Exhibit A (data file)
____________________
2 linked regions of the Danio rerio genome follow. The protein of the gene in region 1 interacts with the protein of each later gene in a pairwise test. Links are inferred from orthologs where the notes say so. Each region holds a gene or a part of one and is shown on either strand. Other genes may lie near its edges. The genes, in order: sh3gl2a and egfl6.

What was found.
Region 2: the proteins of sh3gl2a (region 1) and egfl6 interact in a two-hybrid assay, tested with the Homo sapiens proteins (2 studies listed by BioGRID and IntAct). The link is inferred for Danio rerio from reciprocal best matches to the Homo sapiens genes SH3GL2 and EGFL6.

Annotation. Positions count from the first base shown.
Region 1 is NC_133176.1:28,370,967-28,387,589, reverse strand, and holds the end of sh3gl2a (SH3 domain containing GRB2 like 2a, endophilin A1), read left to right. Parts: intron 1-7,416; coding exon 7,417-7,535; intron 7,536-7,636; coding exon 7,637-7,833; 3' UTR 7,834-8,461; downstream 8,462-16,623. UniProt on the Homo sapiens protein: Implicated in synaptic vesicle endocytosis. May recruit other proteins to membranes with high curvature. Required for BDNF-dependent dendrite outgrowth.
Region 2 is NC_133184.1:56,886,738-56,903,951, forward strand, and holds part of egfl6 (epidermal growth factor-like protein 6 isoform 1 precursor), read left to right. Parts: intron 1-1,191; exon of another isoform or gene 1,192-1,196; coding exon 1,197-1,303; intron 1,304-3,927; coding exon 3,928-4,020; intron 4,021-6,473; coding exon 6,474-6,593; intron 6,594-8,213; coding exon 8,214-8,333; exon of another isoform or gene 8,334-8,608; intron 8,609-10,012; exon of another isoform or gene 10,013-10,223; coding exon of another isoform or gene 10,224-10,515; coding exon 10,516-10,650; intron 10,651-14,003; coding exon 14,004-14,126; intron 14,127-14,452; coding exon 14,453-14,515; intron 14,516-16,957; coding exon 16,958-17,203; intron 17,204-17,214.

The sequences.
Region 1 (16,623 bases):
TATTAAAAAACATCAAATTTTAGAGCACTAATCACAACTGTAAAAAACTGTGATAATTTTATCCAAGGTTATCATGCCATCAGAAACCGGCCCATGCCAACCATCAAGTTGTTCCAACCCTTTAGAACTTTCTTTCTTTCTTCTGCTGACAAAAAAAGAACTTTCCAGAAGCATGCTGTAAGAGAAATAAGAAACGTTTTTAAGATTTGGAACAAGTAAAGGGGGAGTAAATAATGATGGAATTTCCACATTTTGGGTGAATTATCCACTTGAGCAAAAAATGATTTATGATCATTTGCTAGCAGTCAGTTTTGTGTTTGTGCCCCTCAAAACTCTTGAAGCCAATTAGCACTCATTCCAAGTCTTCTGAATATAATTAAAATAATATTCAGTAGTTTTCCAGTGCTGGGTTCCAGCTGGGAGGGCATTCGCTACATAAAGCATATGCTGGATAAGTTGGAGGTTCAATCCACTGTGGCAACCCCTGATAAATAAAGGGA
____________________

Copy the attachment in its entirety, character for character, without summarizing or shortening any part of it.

2 linked regions of the Danio rerio genome follow. The protein of the gene in region 1 interacts with the protein of each later gene in a pairwise test. Links are inferred from orthologs where the notes say so. Each region holds a gene or a part of one and is shown on either strand. Other genes may lie near its edges. The genes, in order: sh3gl2a and egfl6.

What was found.
Region 2: the proteins of sh3gl2a (region 1) and egfl6 interact in a two-hybrid assay, tested with the Homo sapiens proteins (2 studies listed by BioGRID and IntAct). The link is inferred for Danio rerio from reciprocal best matches to the Homo sapiens genes SH3GL2 and EGFL6.

Annotation. Positions count from the first base shown.
Region 1 is NC_133176.1:28,370,967-28,387,589, reverse strand, and holds the end of sh3gl2a (SH3 domain containing GRB2 like 2a, endophilin A1), read left to right. Parts: intron 1-7,416; coding exon 7,417-7,535; intron 7,536-7,636; coding exon 7,637-7,833; 3' UTR 7,834-8,461; downstream 8,462-16,623. UniProt on the Homo sapiens protein: Implicated in synaptic vesicle endocytosis. May recruit other proteins to membranes with high curvature. Required for BDNF-dependent dendrite outgrowth.
Region 2 is NC_133184.1:56,886,738-56,903,951, forward strand, and holds part of egfl6 (epidermal growth factor-like protein 6 isoform 1 precursor), read left to right. Parts: intron 1-1,191; exon of another isoform or gene 1,192-1,196; coding exon 1,197-1,303; intron 1,304-3,927; coding exon 3,928-4,020; intron 4,021-6,473; coding exon 6,474-6,593; intron 6,594-8,213; coding exon 8,214-8,333; exon of another isoform or gene 8,334-8,608; intron 8,609-10,012; exon of another isoform or gene 10,013-10,223; coding exon of another isoform or gene 10,224-10,515; coding exon 10,516-10,650; intron 10,651-14,003; coding exon 14,004-14,126; intron 14,127-14,452; coding exon 14,453-14,515; intron 14,516-16,957; coding exon 16,958-17,203; intron 17,204-17,214.

The sequences.
Region 1 (16,623 bases):
TATTAAAAAACATCAAATTTTAGAGCACTAATCACAACTGTAAAAAACTGTGATAATTTTATCCAAGGTTATCATGCCATCAGAAACCGGCCCATGCCAACCATCAAGTTGTTCCAACCCTTTAGAACTTTCTTTCTTTCTTCTGCTGACAAAAAAAGAACTTTCCAGAAGCATGCTGTAAGAGAAATAAGAAACGTTTTTAAGATTTGGAACAAGTAAAGGGGGAGTAAATAATGATGGAATTTCCACATTTTGGGTGAATTATCCACTTGAGCAAAAAATGATTTATGATCATTTGCTAGCAGTCAGTTTTGTGTTTGTGCCCCTCAAAACTCTTGAAGCCAATTAGCACTCATTCCAAGTCTTCTGAATATAATTAAAATAATATTCAGTAGTTTTCCAGTGCTGGGTTCCAGCTGGGAGGGCATTCGCTACATAAAGCATATGCTGGATAAGTTGGAGGTTCAATCCACTGTGGCAACCCCTGATAAATAAAGGGA